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Royal Society
The President, Council and Fellows of the Royal Society
Royal Society
of London for Improving Natural Knowledge,[1] commonly known as the Royal Society, is a learned society. Founded in November 1660, it was granted a royal charter by King Charles II as "The Royal Society".[1] It is the oldest national scientific institution in the world.[2] The society is the United Kingdom's and Commonwealth of Nations' Academy of Sciences
Academy of Sciences
and fulfils a number of roles: promoting science and its benefits, recognising excellence in science, supporting outstanding science, providing scientific advice for policy, fostering international and global co-operation, education and public engagement. The society is governed by its Council, which is chaired by the Society's President, according to a set of statutes and standing orders
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Great Fire Of London
The Great Fire of London
Great Fire of London
was a major conflagration that swept through the central parts of the English city of London from Sunday, 2 September to Wednesday, 5 September 1666.[1] The fire gutted the medieval City of London
City of London
inside the old Roman city wall. It threatened but did not reach the aristocratic district of Westminster, Charles II's Palace of Whitehall, and most of the suburban slums.[2] It consumed 13,200 houses, 87 parish churches, St Paul's Cathedral, and most of the buildings of the City authorities. It is estimated to have destroyed the homes of 70,000 of the City's 80,000 inhabitants.[3] The death toll is unknown but traditionally thought to have been small, as only six verified deaths were recorded
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Gresham College And The Formation Of The Royal Society
The Gresham College
Gresham College
group was a loose collection of scientists in England of the 1640s and 1650s, a precursor to the Royal Society
Royal Society
of London. Within a few years of the granting of a charter to the Royal Society in 1662, its earlier history was being written and its roots contested. There is still some debate about the effect of other groups on the way the Royal Society
Royal Society
came into being. The composition of those other groups is unclear in parts; and the overall historiography of the early Royal Society
Royal Society
is still often regarded as problematic
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Arundel House
Coordinates: 51°30′43″N 0°6′51″W / 51.51194°N 0.11417°W / 51.51194; -0.11417Engraving of the west range of the stableyard ("aula") of Arundel House by Adam Bierling, 1646, after a drawing by its tenant Wenceslas Hollar Arundel House
Arundel House
was a London town-house or palace located between the Strand and the River Thames, near St Clement Danes. It was originally the town house of the Bishops of Bath and Wells, during the Middle Ages. In 1539 it was given to William Fitzwilliam, Earl of Southampton. It reverted to the Crown on Fitzwilliam's death and was granted in 1545 to Thomas Seymour, brother to Edward Seymour, 1st Duke of Somerset, Protector (of the infant King Edward VI, son of King Henry VIII)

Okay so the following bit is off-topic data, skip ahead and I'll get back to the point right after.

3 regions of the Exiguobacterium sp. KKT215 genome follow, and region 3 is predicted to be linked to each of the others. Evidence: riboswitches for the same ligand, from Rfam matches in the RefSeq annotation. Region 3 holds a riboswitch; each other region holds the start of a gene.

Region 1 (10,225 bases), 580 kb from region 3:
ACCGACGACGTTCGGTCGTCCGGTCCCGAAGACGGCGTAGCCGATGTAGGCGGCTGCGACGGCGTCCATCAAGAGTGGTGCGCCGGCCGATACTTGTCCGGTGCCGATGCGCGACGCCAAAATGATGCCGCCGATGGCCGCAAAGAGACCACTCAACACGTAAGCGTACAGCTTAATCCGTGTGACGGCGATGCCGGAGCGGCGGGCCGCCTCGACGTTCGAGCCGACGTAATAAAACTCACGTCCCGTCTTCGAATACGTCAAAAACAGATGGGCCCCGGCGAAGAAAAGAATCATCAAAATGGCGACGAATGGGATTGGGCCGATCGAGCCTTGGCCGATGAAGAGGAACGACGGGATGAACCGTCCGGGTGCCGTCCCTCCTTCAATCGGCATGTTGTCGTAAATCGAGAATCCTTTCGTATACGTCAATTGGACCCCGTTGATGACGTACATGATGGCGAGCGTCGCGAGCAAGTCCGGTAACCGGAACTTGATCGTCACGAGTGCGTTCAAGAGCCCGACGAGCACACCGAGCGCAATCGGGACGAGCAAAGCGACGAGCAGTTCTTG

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Melchisédech Thévenot
Melchisédech (or Melchisédec) Thévenot (c. 1620 – 29 October 1692) was a French author, scientist, traveler, cartographer, orientalist, inventor, and diplomat. He was the inventor of the spirit level and is also famous for his popular 1696 book The Art of Swimming, one of the first books on the subject and widely read during the 18th century (Benjamin Franklin, an avid swimmer in his youth, is known to have read it). The book popularized the breaststroke (see History of swimming). He also influenced the founding of the Académie Royale des Sciences (the French Academy of Sciences).Contents1 Life 2 Scientific studies 3 Other works 4 Notes 5 ReferencesLife[edit] Thévenot came from a family of royal office holders (nobles of the robe), which partly explains his wealth. He was reputed to speak English, Greek, Latin, Hebrew, and several oriental languages, including Arabic and Turkish
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Montmor Academy
Henri Louis Habert de Montmor
Henri Louis Habert de Montmor
(c. 1600, Paris
Paris
– 21 January 1679, Paris) was a French scholar and man of letters.Contents1 Biography 2 See also 3 References 4 External linksBiography[edit] Cousin to Philippe Habert and Germain Habert, he became conseiller du roi aged 25, then in 1632 rose to become maître des requêtes, a post he gained thanks to the fortune of his father, treasurer extraordinary for war and treasurer of savings. He married Henriette-Marie de Buade, sister of Louis de Buade de Frontenac, future governor of New France. He attended on Marie de Gournay and wrote Latin epigrams
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Bodleian Library
The Bodleian Library
Bodleian Library
(/ˈbɒdliən, bɒdˈliːən/) is the main research library of the University of Oxford, and is one of the oldest libraries in Europe. With over 12 million items,[1] it is the second-largest library in Britain after the British Library
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Scientific Method